Of course lifestyle plays an important role in weight management. Getting enough sleep, managing stress, diet and exercise are key but if you ignore hormonal issues, losing weight, even when doing “all the right things”, can be elusive and frustrating.
Professor Ludwig, a specialist in endocrinology and obesity, rejects the idea that over eating calories is the cause of weight gain. But rather, while seemingly counter intuitive, having more fat cells is what drives people to over eat. This is due mostly to one hormone, insulin.
Studying diabetics prove his point. It’s been shown that excess insulin treatment causes diabetics to gain weight. Conversely, insulin deficiency causes weight loss. Ludwig also points out that highly refined and simple carbohydrates produce the most amount of insulin in our bodies.
Therefore, Ludwig concludes that eating a diet that is high in simple carbs like refined sugars and baked goods can lead to insulin deregulation, which is directly connected to a yo-yo metabolism.
This is how it works. Eating a processed carb like white bread causes insulin levels to spike, which cause an enzyme called lipase to be turned off. Lipase is responsible for transferring triglycerides from blood lipoproteins into tissue. When lipase is off, it causes more calories to be stored in fat cells rather than in the blood, leading the brain to conclude that the body is hungry. This is the very mechanism that causes people to over eat.
When the fat cells take in and store too many calories, there are too few for the rest of the body. The brain compensates with cravings and hunger for additional calories to make up for it. So even though an individual may be obese with plenty of stored energy, the body believes it’s in a state of deprivation or starvation. For this reason, it also slows down metabolism to conserve calories. It’s a great survival mechanism, but totally unnecessary when calories are freely available. The body is in a state of confusion.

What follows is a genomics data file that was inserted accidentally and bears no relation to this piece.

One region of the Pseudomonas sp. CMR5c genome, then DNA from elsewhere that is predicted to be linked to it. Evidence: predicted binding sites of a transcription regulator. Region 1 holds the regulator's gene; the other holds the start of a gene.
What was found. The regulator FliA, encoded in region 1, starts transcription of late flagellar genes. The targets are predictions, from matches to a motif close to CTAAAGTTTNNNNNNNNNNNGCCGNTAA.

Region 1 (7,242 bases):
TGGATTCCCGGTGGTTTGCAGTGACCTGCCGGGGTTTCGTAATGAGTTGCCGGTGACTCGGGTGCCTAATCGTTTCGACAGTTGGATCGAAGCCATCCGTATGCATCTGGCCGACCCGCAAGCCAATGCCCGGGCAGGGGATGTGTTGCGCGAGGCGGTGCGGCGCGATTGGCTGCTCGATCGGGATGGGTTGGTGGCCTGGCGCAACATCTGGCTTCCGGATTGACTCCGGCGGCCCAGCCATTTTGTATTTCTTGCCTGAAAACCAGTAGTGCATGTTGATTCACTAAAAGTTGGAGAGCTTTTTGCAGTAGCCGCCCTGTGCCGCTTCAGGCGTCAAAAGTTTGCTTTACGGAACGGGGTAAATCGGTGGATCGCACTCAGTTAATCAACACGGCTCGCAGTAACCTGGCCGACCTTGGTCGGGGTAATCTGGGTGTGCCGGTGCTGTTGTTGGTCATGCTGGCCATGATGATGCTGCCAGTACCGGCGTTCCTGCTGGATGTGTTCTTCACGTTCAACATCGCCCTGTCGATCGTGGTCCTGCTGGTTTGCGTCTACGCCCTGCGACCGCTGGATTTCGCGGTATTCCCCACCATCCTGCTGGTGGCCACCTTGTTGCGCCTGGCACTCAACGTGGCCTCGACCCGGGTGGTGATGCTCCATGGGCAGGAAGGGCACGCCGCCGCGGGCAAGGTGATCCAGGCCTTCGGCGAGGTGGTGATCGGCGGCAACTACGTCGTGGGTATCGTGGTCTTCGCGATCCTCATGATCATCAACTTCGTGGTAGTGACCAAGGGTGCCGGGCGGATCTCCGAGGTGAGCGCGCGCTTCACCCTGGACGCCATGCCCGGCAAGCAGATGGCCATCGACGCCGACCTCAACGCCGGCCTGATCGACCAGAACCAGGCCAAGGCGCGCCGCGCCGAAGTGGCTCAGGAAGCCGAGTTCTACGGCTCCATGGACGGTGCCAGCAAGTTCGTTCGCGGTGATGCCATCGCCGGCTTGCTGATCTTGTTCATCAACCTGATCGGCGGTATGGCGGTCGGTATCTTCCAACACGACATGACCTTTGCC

This rising hunger and slowing metabolism is the likely culprit of weight gain rather than the usual scapegoat, excess calories. This can explain why people who follow a low calorie diet in the long term, have little success in keeping weight off permanently.
Ludwig and colleagues published a study in the Journal of the American Medical Association that backs up his claims. The study followed 21 obese young adults after they lost 10 to 15 percent of their body weight on low fat or low carb diets. The participants of these studies consumed the same number of calories, but the people on the low carb diet burned an extra 325 calories a day than the low fat folks.
These research findings back up Ludwig’s claim that the type of calories can make a huge difference. The study also observed that high carb/ low fat diets provide an energy boost for the first hour but a few hours later, those calories have been taken up into fat storage and can’t be quickly accessed for energy.
Ludwig does not think low fat diets are fundamentally unhealthy, but believes that dietary fat leaves less room for sugar and carbs in the diet. As fat decreases, it’s harder to not overeat grains. Grains can cause a spike in blood sugar if they’re heavily processed.
Despite these scientific findings, health advocates continue to promote the health benefits of low fat diets. And the outdated thinking on dietary fat encourages the food industry to produced refined, low-fat grain products instead of alternatives with healthy fat. Successful dieters should avoid refined grains and focus calorie intake on good sources of fat like nuts, avocados and olive oil.
Ludwig is continuing to study the effect of low fat versus low carb diets on people in a longer term, 5 month study to gain further insight in the role of the relationship of insulin, metabolism, calories and carbohydrates in weight gain. Hopefully his insights will inform the debate between low carb versus low fat with solid scientific findings.
To get a head start on your weight loss goals use our 21Daybodymakeover program.